In communities around the world, mobile phones are bridging the "digital gap," allowing users to communicate around the world and access government services.
"People are prioritizing the smartphones over anything else because it allows them to communicate," Eggers said. "It's also the nexus of banking for the un-banked. In Africa, it's not all smartphones. A lot of them are feature phones, so you have to adapt the technology in different ways. Mobile money, for example, is text based."
The mobile phone is far from the only driver of change, though. Sometimes, government policies and initiatives can drive effective change. That is the case, according to the report, in the US Department of the Treasury's digital strategy, which provides concrete and detailed plans for reaching the milestones spelled out in the White House's Digital Government Strategy, According to the Deloitte report, a sound digital strategy "articulates some of the basic tenets of digital transformation: openness by default, consumer feedback, citizen engagement, and a governance structure designed to develop and deliver digital services to citizens." Moreover, it includes radical openness and transparency as principles that are formalized through regular communications with the public, and the work of working groups and committees that oversee transparency implementations.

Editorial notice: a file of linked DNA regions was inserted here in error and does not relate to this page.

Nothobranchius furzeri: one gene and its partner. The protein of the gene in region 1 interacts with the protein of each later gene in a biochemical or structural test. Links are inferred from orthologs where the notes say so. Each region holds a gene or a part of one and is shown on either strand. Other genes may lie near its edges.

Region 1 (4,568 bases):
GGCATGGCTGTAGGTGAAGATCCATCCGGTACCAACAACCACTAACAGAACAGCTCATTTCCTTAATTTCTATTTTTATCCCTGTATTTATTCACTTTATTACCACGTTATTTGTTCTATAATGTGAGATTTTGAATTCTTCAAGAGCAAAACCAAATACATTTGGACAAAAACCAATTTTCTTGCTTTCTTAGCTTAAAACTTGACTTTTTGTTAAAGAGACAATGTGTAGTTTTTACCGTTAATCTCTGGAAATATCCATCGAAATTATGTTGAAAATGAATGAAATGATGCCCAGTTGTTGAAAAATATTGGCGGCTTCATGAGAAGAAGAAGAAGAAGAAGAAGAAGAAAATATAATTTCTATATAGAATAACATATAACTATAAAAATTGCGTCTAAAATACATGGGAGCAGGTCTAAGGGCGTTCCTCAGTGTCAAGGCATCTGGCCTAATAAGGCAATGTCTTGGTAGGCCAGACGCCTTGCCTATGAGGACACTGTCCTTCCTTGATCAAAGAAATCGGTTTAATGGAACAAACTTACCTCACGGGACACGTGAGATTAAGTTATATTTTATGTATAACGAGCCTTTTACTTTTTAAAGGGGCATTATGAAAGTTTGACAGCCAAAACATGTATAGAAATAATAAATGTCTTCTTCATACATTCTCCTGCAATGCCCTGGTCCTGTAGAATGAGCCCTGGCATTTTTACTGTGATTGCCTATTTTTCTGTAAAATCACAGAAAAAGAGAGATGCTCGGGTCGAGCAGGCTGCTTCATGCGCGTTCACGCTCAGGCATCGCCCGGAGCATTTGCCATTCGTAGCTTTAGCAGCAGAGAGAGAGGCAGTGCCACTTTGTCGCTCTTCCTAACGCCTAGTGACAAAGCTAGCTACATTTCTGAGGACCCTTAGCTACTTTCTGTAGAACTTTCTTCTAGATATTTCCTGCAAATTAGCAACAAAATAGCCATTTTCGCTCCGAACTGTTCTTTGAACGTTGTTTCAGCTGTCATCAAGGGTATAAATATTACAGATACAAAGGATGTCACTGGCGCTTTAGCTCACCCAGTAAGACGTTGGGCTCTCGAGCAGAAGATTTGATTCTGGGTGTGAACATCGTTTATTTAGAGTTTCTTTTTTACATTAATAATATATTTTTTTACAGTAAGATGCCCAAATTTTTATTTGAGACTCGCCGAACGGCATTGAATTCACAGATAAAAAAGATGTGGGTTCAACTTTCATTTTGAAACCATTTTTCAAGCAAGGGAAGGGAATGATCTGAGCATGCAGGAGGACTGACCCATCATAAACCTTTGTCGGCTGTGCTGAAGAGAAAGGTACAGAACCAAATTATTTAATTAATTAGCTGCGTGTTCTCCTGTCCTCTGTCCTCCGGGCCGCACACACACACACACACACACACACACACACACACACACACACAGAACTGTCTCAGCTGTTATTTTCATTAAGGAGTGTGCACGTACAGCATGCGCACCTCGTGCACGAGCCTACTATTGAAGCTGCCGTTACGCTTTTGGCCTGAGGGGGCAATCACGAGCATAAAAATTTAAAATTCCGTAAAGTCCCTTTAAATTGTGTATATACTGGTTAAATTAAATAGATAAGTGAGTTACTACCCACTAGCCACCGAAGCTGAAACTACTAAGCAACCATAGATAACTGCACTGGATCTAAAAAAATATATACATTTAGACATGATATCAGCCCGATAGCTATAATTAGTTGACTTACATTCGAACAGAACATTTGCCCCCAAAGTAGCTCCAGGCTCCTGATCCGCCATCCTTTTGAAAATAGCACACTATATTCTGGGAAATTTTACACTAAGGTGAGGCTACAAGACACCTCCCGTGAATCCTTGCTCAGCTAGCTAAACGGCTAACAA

Keys to Success
What can CIOs and other government executives take away from the report to aid in their own push for digital transformation? When asked if there are key factors in the success of the governments that "get" digital transformation, Eggers listed five factors that make a difference no matter the government's location or size.
- A clear and coherent digital strategy. Strategy is the biggest differentiating factor between successful and unsuccessful government digitalization efforts, according to Eggers.
- The user at the heart of the effort. Building around the user is critical: A user-centric attitude is critical for putting the user in the middle of the work.
- Rock-solid procurement. Too many organizations are stuck with waterfall processes when they need to make the switch to agile. That has an impact up and down the organization.
- The right workforce skills. Governments around the world struggle to find enough workers with the right skills to build systems on time and on budget. A lack of enough skilled IT professionals can slow down the best plans.
- A leader with vision. A leader who "gets" digital transformation and can articulate a clear vision is the fifth critical piece needed for success at moving government from analog to digital operations.
Success in moving government agencies into the digital world has become -- and will continue to be -- a major factor when the world ranks governments for effectiveness and the quality of life they provide their citizens. The vast majority of respondents to the Deloitte survey (82%) said they see digital transformation as an opportunity. The question is whether that opportunity will be seized or squandered by each individual government organization.